What’s the difference between pixels and vectors?

At Personal Thesis we work with all kinds of images. We always ask you to deliver the images/figures in your thesis to us separately. The base for almost all images that are used on a computer, are pixels and vectors. You might have heard of these before, but what exactly are they and how do they differ? We’ll explain it in this article.


Starting with the most well-known of the two: pixels. This word is a combination of the words ‘picture’ and ‘element’. Pixels were originally invented to repair damaged pictures: the pixel is a result of a system where rasters are placed on top of pictures. This raster divides the image into small squares that, when together, form the image.


Pixels are like small blocks that form an image. When it comes to vectors, a different principle is applied. With vectors, mathematical formulas are used to place dots, lines and curves in a space. These formulas decide the starting point of a line, the direction of the line as well as the end point. Vectors are not only used in images, but are also used to create 3D-images or products in 3D-software.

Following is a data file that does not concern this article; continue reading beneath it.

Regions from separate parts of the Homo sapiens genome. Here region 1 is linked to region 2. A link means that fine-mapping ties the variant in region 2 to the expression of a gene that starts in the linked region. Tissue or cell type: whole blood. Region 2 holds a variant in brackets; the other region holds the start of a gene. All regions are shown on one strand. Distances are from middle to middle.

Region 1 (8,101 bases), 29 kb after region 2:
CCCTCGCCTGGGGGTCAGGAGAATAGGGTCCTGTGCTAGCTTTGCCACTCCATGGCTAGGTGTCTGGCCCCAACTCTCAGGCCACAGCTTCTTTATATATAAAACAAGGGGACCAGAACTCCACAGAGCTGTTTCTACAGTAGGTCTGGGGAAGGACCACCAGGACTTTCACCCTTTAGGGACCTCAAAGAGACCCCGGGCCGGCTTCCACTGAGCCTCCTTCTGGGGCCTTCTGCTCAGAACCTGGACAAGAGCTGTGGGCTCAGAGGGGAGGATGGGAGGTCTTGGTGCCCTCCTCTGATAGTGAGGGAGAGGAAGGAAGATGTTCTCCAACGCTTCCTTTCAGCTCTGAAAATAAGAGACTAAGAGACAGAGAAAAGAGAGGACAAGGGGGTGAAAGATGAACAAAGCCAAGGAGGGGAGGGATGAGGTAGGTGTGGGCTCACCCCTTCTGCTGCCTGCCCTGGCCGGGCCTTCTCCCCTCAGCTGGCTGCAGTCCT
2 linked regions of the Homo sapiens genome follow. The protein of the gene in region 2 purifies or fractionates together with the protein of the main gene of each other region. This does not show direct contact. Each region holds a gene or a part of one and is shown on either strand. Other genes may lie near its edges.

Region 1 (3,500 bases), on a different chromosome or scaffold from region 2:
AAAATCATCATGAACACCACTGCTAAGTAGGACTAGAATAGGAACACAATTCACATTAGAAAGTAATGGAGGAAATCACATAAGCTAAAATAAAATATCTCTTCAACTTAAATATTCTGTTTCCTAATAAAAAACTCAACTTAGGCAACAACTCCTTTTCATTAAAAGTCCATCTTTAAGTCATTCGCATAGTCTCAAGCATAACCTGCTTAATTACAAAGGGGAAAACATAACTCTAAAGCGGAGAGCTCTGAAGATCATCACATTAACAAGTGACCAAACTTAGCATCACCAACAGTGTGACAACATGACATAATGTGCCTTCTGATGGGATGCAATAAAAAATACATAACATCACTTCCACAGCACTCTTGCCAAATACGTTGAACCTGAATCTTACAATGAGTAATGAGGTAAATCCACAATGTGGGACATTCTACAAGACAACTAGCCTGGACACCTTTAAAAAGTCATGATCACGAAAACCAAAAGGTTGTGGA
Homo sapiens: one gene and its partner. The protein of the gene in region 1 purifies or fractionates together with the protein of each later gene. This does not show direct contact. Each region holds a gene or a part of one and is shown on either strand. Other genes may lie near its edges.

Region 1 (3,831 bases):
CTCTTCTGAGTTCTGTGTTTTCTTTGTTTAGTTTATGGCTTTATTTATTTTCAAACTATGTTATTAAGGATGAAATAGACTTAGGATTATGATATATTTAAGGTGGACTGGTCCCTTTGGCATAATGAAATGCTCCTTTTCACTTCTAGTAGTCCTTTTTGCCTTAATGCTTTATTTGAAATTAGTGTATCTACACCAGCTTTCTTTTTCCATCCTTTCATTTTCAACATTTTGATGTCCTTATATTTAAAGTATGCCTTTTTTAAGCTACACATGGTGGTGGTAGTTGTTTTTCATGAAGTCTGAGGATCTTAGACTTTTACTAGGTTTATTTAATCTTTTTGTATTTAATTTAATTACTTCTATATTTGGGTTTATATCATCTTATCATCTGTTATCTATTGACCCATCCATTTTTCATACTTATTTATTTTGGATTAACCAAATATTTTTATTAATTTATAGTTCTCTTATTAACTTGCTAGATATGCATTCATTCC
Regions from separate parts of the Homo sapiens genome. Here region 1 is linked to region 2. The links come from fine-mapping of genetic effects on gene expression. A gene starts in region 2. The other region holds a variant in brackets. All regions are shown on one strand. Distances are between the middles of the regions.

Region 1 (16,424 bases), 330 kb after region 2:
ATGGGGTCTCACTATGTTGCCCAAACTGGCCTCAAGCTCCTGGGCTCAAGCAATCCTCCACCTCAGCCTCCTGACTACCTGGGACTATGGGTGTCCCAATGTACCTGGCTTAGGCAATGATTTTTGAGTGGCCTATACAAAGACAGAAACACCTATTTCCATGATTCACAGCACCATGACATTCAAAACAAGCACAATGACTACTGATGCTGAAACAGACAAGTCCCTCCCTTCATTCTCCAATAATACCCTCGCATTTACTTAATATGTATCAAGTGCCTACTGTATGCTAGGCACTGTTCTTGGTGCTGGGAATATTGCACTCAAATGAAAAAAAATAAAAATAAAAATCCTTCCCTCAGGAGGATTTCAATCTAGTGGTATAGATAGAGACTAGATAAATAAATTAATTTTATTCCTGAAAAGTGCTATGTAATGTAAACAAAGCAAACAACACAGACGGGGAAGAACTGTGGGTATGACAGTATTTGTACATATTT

Pixels VS Vectors

So, what is the most important difference between these two types of images? The answer is simple: scalability of the images. Pixels are very difficult to enlarge. When you place an image of 500 x 500 pixels on a billboard that’s 5 x 5 meters, every pixel will be 1 cm in size. While on a computer screen thats 50 x 50 cm, these pixels are only 1 square mm in size. This example illustrates that when you scale a pixel image, you are basically scaling up the pixels themselves. This is why rasterized images are often seem very pixelated and bad when the resolution is lower.

Vectors on the other hand, can scale up endlessly. Mathematical space is used to scale those, in contrast to the more literal space in which pixels exist. This mathematical space scales up endlessly, which results in the vector-image always remaining good quality and ‘sharp’.

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